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Book part
Publication date: 27 August 2014

Damian Tago, Henrik Andersson and Nicolas Treich

This study contributes to the understanding of the health effects of pesticides exposure and of how pesticides have been and should be regulated.

Abstract

Purpose

This study contributes to the understanding of the health effects of pesticides exposure and of how pesticides have been and should be regulated.

Design/methodology/approach

This study presents literature reviews for the period 2000–2013 on (i) the health effects of pesticides and on (ii) preference valuation of health risks related to pesticides, as well as a discussion of the role of benefit-cost analysis applied to pesticide regulatory measures.

Findings

This study indicates that the health literature has focused on individuals with direct exposure to pesticides, i.e. farmers, while the literature on preference valuation has focused on those with indirect exposure, i.e. consumers. The discussion highlights the need to clarify the rationale for regulating pesticides, the role of risk perceptions in benefit-cost analysis, and the importance of inter-disciplinary research in this area.

Originality/value

This study relates findings of different disciplines (health, economics, public policy) regarding pesticides, and identifies gaps for future research.

Details

Preference Measurement in Health
Type: Book
ISBN: 978-1-78441-029-2

Keywords

Content available
Article
Publication date: 4 March 2020

Francisco Sarabia-Andreu, Francisco J. Sarabia-Sanchez, María Concepción Parra-Meroño and Pablo Moreno-Albaladejo

This study aims to examine the formal and metric properties of Gil et al.’s (2000) scale of attitudes toward organic products, which is the most popular scale to measure…

Abstract

Purpose

This study aims to examine the formal and metric properties of Gil et al.’s (2000) scale of attitudes toward organic products, which is the most popular scale to measure these attitudes.

Design/methodology/approach

The sample consisted of 4,992 household shoppers living in Hong Kong, Germany, Norway, Spain and the UK. The questionnaire was distributed using a third-party consumer panel, and the fieldwork was conducted using computer-assisted Web interviewing. The approach was based on confirmatory factor analysis and measurement of invariance, as well as format analysis using a wording-syntactic and semantic descriptive method.

Findings

The scale reflects an attitude-toward-object model approach. Its use has been heavily varied (in terms of wording, item semantics and the attributes to be measured). A two-factor structure that meets the metric conditions (reliability and validity) is found. However, the analysis of invariance shows that the scale behaves differently in different countries.

Research limitations/implications

This scale offers a good starting point for measuring attitudes toward organic products. However, it requires refinement to adapt to consumer evolution and improve its metric validity. Verification of its applicability in cross-national studies is recommended.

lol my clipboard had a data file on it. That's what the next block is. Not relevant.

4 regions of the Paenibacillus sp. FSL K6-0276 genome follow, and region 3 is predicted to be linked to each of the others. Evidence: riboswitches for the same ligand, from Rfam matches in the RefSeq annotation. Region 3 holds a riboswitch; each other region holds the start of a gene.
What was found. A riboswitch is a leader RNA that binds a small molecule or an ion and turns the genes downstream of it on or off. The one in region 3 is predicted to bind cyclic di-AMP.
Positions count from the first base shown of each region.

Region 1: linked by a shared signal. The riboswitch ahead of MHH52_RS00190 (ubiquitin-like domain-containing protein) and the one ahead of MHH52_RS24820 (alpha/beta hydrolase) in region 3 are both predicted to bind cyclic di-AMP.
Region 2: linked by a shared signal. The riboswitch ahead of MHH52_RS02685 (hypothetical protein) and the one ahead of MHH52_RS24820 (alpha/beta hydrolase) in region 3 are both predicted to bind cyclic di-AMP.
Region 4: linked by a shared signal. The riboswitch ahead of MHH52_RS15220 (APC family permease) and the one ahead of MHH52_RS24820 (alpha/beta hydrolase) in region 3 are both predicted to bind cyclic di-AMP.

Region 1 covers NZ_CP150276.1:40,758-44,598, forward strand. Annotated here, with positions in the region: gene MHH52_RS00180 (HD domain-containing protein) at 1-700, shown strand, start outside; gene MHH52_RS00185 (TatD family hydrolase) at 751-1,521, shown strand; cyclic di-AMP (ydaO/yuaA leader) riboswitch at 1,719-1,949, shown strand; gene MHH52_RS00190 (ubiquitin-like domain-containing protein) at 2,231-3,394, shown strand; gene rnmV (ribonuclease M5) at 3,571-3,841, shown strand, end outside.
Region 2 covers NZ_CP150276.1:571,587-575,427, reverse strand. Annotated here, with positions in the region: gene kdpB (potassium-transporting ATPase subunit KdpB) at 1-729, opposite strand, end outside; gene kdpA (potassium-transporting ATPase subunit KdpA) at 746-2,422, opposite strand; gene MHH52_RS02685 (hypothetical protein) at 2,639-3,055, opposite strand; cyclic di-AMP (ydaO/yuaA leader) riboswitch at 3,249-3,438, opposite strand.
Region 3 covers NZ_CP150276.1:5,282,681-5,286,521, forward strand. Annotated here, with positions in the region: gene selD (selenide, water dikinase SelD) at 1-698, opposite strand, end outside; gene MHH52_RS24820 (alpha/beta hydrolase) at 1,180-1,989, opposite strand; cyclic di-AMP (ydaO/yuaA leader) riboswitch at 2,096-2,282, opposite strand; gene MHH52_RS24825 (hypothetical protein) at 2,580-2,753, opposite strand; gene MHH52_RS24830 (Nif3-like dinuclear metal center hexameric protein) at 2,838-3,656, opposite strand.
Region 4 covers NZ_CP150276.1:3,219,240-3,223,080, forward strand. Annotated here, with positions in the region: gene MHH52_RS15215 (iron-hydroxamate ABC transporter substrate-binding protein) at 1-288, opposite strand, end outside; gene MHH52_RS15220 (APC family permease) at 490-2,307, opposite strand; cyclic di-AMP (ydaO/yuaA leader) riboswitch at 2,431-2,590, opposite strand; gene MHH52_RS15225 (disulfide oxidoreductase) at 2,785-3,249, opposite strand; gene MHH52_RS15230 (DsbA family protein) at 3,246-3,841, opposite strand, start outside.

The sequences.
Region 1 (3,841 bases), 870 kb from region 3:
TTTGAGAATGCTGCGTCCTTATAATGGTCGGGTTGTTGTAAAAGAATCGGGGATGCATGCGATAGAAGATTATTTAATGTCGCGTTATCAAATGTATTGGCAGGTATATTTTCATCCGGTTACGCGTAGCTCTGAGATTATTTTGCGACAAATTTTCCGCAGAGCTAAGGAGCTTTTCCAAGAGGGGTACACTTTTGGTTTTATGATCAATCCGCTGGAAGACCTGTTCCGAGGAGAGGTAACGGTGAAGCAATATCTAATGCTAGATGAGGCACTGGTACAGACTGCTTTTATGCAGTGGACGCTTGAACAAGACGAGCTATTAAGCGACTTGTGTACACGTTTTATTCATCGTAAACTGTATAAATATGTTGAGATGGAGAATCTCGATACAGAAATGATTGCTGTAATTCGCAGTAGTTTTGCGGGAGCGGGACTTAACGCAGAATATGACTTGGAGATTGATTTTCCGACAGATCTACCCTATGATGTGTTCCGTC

Originality/value

To the best of the authors’ knowledge, this is the first study that assesses the format and quantitative characteristics of this scale on a cross-national level. For scholars and companies with international interests, preventing the use of scales with poor properties at the transnational level can improve the design of future studies and save money through a more informed choice of attitudinal scale.

Propósito

Este estudio examina las propiedades formales y métricas de la escala de actitudes hacia los productos orgánicos de Gil et al. (2000), que es la escala más popular para medir estas actitudes.

Metodología

La muestra incluye 4.992 compradores principales en hogares de Hong Kong, Alemania, Noruega, España y el Reino Unido. El cuestionario se distribuyó utilizando un panel de consumidores, y el trabajo de campo se llevó a cabo mediante entrevistas online asistidas por ordenador. El enfoque se basó en un análisis factorial confirmatorio y en la invariancia de las medidas, así como en un análisis del formato utilizando un método descriptivo de redacción-sintáctico-semántico.

Hallazgos

La escala refleja un enfoque de actitud basada en el objeto. Su uso ha sido muy variado (en redacción, semántica de sus redacciones y los atributos que mide). Se encuentra una estructura de dos factores que cumple con las condiciones métricas (fiabilidad y validez). Sin embargo, el análisis de invariancia muestra que la escala se comporta de manera diferente en distintos países.

Limitaciones/implicaciones de la investigación

Esta escala ofrece un buen punto de partida para medir las actitudes hacia los productos orgánicos, pero requiere un refinamiento para adaptarse a la evolución del consumidor y para mejorar su validez métrica. Se recomienda verificar su aplicabilidad en los estudios internacionales comparados.

Originalidad/valor

Este es el primer estudio que evalúa el formato y las características cuantitativas de esta escala a nivel internacional. Para los académicos y las empresas con intereses internacionales, evitar el uso de escalas con propiedades deficientes a nivel transnacional puede mejorar el diseño de futuros estudios y ahorrar dinero a través de una elección más informada de la escala actitudinal.

Palabras clave

Actitudes, Productos orgánicos, Estudio transnacional, Análisis factorial confirmatorio, Validación de la escala

Tipo de trabajo

Artículo de investigación.

Details

Spanish Journal of Marketing - ESIC, vol. 24 no. 1
Type: Research Article
ISSN: 2444-9709

Keywords